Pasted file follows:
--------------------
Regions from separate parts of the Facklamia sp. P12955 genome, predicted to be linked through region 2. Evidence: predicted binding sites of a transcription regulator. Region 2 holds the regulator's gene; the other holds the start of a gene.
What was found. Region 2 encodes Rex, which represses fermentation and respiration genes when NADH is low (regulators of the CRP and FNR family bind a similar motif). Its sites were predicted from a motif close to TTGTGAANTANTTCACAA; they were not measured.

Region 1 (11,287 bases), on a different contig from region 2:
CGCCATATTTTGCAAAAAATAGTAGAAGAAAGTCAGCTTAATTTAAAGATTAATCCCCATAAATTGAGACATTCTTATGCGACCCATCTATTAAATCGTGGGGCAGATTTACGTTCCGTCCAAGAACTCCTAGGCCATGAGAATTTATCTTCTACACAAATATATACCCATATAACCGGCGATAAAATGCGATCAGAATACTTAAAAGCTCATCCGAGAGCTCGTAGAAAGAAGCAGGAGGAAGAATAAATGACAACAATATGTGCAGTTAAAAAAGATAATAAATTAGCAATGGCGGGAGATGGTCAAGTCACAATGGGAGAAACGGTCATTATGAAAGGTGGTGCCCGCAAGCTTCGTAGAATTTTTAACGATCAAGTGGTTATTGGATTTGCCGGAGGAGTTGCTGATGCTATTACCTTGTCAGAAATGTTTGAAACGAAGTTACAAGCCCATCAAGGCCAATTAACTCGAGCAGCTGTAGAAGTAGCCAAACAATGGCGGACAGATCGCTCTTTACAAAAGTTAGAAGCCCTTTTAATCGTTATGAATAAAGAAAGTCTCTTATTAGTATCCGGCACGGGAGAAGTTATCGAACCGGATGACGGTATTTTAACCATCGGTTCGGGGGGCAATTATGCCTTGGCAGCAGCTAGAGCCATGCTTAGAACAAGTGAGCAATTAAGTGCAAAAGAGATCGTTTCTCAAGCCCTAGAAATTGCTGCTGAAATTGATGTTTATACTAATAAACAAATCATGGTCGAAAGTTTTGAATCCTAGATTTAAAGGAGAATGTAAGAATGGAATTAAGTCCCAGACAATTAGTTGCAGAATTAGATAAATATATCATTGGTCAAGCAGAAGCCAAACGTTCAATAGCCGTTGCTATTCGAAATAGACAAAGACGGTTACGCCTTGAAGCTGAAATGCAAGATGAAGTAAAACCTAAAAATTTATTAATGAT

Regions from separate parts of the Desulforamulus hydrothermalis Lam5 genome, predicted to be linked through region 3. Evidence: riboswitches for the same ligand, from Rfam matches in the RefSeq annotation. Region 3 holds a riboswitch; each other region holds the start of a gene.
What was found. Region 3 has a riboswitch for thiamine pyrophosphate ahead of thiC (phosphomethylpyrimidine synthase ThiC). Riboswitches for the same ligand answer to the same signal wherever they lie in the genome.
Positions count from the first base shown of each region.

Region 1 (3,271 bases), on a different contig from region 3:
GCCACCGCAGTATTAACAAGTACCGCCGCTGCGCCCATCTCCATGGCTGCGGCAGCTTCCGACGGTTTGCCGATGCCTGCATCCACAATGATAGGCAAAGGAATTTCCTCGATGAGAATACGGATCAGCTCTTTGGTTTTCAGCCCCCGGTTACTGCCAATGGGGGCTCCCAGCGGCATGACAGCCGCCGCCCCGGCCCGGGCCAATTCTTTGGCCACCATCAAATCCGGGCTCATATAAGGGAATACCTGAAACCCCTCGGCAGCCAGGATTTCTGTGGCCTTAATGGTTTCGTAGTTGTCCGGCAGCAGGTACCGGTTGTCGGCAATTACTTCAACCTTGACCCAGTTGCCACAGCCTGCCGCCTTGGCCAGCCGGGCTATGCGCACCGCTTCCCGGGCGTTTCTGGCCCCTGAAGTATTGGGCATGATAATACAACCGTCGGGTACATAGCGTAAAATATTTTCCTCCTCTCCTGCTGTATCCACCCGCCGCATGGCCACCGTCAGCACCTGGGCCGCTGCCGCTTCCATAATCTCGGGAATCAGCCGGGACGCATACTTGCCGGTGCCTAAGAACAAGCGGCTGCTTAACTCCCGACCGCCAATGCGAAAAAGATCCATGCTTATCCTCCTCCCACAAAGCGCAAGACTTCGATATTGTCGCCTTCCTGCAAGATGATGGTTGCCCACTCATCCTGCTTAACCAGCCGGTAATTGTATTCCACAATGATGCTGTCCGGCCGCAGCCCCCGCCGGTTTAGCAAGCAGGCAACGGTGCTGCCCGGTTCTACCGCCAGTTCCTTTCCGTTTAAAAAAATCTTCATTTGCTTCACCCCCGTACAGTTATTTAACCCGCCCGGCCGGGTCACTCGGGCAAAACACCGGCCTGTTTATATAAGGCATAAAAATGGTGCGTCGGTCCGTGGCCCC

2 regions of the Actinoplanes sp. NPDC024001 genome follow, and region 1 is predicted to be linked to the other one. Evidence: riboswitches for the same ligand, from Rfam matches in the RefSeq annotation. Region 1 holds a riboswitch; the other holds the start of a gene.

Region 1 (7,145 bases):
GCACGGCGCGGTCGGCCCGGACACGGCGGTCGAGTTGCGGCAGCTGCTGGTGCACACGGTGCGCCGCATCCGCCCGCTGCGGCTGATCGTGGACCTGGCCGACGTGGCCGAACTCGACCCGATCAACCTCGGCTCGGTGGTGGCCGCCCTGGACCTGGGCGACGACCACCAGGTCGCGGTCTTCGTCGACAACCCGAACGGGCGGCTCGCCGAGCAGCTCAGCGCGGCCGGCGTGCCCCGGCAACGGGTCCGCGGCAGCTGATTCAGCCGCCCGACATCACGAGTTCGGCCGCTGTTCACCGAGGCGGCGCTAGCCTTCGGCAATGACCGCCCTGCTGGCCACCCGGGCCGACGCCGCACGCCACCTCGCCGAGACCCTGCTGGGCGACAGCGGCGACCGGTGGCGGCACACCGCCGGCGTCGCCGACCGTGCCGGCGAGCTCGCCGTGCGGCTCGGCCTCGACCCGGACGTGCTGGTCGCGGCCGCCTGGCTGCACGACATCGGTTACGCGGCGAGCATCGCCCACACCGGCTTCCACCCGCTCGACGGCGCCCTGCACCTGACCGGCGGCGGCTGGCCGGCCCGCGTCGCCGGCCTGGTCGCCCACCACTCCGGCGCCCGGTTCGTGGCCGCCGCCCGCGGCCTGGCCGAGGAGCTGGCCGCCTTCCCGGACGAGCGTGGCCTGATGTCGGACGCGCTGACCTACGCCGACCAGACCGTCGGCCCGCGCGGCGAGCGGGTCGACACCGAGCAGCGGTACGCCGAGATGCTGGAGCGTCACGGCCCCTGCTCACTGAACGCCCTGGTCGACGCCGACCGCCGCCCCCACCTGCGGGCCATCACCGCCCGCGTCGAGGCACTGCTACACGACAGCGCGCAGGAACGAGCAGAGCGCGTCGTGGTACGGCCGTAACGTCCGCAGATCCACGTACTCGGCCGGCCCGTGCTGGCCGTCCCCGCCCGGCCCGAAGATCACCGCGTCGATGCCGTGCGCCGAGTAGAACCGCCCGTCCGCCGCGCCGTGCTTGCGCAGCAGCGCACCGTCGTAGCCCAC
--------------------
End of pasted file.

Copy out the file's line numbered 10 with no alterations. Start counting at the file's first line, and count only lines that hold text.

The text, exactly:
2 regions of the Actinoplanes sp. NPDC024001 genome follow, and region 1 is predicted to be linked to the other one. Evidence: riboswitches for the same ligand, from Rfam matches in the RefSeq annotation. Region 1 holds a riboswitch; the other holds the start of a gene.